TESTED: Giant Anthem Advanced Pro 29 1

While money can’t buy you happiness, it can buy you incredibly lightweight, responsive suspension and wheels, both of which make this bike a dream to ride.


One of the first things you’ll notice about the new Anthem Advanced Pro 1 is the battery under the top tube. Look closer, and you’ll also see a control module attached to the rear shock. Both are for Fox Live Valve – tech that in South Africa, you will only find on Giant bikes. 

Live Valve is basically an electronic lockout system that turns your suspension on when you need it and turns it off when you don’t. Unlike some other automatic lockout systems that use floating weights that clink and clank, Live Valve is almost silent, and relies on motion and impact sensors to take up to a thousand readings per second to gauge the trail and give you the best traction possible. The latest version of Live Valve allows you to pair your bike with an app and select different suspension modes and sensitivity settings, giving you a range of tuning options. 

More on how Live Valve affects ride quality shortly, but safe to say it’s incredible tech that elevates the Anthem above many of its competitors who rely on the rider having to lock out the suspension manually.

In terms of geometry, the Anthem has moved with the times. Like all the other bikes, it has longer reach, a shorter stem as standard, and a 67.5° head-tube angle. The rear suspension design, called FlexPoint Pro, delivers 100m of travel, but fork travel has been increased from 100mm to 110mm. Combined with the slacker head angle, this gives you that little nudge of confidence to approach obstacles at speeds that would normally make you think twice.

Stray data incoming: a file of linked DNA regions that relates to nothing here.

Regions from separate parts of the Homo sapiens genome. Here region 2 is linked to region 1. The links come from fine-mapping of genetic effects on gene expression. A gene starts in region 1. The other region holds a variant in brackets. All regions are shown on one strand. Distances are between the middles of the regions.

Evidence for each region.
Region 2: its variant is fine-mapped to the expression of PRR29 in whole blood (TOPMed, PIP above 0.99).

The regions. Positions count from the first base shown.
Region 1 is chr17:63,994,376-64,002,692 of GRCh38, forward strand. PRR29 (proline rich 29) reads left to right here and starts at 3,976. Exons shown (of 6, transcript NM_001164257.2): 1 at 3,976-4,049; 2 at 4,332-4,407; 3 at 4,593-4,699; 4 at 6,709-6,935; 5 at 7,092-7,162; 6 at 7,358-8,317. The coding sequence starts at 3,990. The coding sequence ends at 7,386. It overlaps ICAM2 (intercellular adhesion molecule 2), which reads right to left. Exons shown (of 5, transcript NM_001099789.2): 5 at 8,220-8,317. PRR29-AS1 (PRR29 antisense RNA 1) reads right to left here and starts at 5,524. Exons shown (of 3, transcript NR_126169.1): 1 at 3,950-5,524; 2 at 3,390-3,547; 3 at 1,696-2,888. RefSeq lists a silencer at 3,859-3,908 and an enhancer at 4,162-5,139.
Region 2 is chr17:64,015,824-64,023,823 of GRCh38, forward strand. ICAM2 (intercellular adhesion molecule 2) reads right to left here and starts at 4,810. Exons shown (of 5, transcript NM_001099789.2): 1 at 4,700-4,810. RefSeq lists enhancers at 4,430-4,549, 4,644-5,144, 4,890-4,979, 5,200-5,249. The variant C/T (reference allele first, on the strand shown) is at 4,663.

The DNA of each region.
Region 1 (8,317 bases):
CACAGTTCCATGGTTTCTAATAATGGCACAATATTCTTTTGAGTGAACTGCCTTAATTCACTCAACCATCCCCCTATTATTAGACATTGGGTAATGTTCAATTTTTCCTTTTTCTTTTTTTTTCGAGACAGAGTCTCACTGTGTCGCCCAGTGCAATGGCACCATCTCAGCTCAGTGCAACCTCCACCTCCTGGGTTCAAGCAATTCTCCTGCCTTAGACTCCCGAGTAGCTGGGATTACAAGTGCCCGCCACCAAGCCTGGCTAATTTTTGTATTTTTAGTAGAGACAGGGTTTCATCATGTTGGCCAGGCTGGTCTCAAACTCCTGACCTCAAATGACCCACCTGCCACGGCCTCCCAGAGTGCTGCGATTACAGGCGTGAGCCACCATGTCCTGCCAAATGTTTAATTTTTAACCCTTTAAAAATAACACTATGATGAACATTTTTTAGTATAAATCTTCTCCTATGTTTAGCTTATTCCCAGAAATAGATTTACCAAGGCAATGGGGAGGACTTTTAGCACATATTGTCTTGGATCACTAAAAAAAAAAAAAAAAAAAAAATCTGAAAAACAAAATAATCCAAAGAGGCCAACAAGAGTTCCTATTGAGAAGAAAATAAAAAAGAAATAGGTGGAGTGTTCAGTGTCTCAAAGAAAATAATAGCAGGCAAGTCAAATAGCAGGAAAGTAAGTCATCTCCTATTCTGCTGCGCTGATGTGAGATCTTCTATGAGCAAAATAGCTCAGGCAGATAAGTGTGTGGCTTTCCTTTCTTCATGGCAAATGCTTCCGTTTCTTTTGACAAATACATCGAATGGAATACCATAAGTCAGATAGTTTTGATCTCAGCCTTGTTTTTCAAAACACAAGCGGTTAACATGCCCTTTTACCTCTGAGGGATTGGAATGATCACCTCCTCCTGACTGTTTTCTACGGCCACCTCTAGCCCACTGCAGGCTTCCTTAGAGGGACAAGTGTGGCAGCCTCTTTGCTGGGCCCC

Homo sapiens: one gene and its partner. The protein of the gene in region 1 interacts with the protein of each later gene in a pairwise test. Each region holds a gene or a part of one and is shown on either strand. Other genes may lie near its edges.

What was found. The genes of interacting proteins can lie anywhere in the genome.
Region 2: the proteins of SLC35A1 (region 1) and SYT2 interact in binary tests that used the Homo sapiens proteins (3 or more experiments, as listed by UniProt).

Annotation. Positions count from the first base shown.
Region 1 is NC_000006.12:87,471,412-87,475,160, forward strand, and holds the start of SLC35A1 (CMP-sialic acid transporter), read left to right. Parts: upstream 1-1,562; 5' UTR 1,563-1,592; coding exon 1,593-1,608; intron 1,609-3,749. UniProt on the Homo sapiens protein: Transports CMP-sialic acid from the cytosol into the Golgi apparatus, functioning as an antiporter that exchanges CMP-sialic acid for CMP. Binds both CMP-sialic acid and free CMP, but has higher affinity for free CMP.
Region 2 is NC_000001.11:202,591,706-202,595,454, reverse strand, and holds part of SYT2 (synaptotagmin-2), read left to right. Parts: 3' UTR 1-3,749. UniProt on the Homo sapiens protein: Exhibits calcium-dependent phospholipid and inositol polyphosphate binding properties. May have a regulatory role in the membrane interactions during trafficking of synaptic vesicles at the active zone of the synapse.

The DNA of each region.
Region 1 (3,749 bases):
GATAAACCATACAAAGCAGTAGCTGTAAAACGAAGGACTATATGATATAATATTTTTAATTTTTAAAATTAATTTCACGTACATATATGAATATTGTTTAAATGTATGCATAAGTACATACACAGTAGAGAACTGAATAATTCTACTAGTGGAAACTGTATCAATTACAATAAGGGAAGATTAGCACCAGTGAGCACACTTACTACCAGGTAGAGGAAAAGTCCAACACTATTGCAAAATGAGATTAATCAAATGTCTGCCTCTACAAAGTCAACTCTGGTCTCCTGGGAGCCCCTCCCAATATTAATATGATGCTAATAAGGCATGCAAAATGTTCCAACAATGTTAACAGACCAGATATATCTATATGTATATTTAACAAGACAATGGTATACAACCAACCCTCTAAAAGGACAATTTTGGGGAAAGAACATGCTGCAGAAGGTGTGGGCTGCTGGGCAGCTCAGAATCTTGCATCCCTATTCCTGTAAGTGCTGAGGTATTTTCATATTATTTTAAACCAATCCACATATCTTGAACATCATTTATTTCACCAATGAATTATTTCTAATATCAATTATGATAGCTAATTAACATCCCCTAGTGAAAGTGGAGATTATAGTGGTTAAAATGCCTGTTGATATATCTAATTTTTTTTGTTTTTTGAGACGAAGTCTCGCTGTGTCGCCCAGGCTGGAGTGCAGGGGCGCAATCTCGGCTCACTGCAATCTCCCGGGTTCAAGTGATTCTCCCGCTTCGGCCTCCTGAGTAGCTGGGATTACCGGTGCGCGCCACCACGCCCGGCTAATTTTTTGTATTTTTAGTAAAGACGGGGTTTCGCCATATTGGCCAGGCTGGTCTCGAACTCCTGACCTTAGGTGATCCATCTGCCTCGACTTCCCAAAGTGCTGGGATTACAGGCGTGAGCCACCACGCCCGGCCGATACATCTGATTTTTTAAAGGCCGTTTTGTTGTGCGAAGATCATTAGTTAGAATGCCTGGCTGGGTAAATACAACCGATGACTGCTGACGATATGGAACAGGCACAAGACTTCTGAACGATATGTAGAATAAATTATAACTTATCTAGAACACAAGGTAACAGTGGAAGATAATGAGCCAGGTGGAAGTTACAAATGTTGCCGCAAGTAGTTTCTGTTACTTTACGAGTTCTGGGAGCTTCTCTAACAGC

Luke Lockhard-Ross riding the Giant Anthem Advanced Pro 29 1
Photo: Carl Jones (Postage Agency)

What’s it like to ride?

Over the past decade and more, the Anthem has consistently been one of the best XC bikes around. The new one is even better – it’s so light and responsive, and the Live Valve tech allows you to just ride, without having to think about when to firm your suspension and when to open it up. 

Whereas almost all the other brands have gone for rear suspension with a horizontal shock (and even a hidden horizontal shock, à la the new Specialized Epic World Cup and Trek Supercaliber), Giant have stuck with a vertical shock. Like the Cannondale Scalpel and others, Giant’s new FlexPoint Pro design also uses engineered compliance in the seat and chain stays; but instead of being something totally new, FlexPoint is essentially an evolution of their Maestro design of years gone by, which was always excellent. 

I biased the Live Valve system to favour descending performance, and I was amazed at the plushness through some very wild and rocky sections on Table Mountain. At the same time, the bike climbed like a mountain goat without any noticeable pedal bob – aided, of course, by its low overall weight. 

The vertical shock does limit you to one bottle in the front triangle using the standard mounts, but many Anthem riders have managed to fit two bottles using the Holy Rail system from local SA brand Lyne Components. I wouldn’t say the lack of a mount point for a second bottle is a game-changer, especially considering how well the suspension performs.